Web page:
JOHN BIDWELL says: First things first – let your boy develop at his own speed and don’t put him under too much pressure. If you do, he’s likely to wilt under the weight of trying to live up to your expectations.
Let him enjoy his shooting.
It affects everybody in different ways, and everyone deals with it differently. Oddly enough, most shooters (me included) need to feel an element of pressure if we’re to shoot to our very best abilities. Believe me, it focuses the mind like nothing else!
The important thing is to use pressure positively and not allow negatives to creep in. For instance, adopt the mind set you are going to shoot as well as you can and enjoy your day out, come what may. That’s positive thinking in its very simplest form.
Don’t put yourself under pressure by continually checking the scoreboard or listening to other shooters as they talk about how difficult, or easy, some of the stands are. These only plant negative thoughts in your head.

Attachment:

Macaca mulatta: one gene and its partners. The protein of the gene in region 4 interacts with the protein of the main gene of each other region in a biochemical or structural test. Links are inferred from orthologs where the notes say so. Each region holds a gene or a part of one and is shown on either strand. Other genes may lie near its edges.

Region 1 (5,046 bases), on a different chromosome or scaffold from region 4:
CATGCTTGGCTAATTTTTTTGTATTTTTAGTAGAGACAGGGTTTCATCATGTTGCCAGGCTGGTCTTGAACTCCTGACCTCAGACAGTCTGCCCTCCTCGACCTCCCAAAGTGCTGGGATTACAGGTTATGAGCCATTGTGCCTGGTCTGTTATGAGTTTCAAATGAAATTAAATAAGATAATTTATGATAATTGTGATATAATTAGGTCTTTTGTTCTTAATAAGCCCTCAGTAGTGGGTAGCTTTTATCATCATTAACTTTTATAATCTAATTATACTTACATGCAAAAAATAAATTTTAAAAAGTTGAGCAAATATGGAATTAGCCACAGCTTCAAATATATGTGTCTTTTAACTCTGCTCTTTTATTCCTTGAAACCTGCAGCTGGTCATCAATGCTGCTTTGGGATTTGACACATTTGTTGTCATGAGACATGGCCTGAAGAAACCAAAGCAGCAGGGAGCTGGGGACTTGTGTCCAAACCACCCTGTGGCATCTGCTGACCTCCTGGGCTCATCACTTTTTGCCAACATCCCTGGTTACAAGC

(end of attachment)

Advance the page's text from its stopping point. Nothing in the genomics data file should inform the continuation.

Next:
Don’t dwell on what other people have shot on the course but concentrate instead on shooting to your best ability. The only thing to think about is the next target. The time to think about what you missed should be during the drive home.
Go onto each stand determined to break every target and NEVER allow yourself to think: “I can afford to drop a couple of birds here and still win a prize.” Negatives like this will almost certainly ensure you miss more than than a few.
Remember as well: ‘wanting to win’ and ‘learning how to win’ are two different things – the first is a negative while the second is entirely positive.
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